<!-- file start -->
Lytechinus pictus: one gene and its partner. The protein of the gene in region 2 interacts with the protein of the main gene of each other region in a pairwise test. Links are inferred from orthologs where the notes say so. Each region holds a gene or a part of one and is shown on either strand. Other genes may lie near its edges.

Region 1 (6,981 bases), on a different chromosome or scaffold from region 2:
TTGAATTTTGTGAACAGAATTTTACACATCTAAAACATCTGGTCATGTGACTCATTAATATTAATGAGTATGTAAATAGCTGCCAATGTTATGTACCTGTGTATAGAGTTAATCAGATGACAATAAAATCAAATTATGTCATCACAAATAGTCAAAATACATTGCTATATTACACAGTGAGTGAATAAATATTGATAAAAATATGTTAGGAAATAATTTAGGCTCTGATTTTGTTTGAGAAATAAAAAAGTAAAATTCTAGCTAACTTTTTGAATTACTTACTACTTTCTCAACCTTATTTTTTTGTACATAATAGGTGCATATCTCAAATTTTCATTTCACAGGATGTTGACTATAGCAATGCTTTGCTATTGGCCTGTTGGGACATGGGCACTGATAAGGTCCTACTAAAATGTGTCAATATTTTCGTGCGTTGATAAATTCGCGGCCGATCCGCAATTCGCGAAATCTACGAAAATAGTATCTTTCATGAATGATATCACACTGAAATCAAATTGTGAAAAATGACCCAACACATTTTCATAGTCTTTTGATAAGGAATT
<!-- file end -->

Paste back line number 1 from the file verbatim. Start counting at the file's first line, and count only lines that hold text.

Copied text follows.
Lytechinus pictus: one gene and its partner. The protein of the gene in region 2 interacts with the protein of the main gene of each other region in a pairwise test. Links are inferred from orthologs where the notes say so. Each region holds a gene or a part of one and is shown on either strand. Other genes may lie near its edges.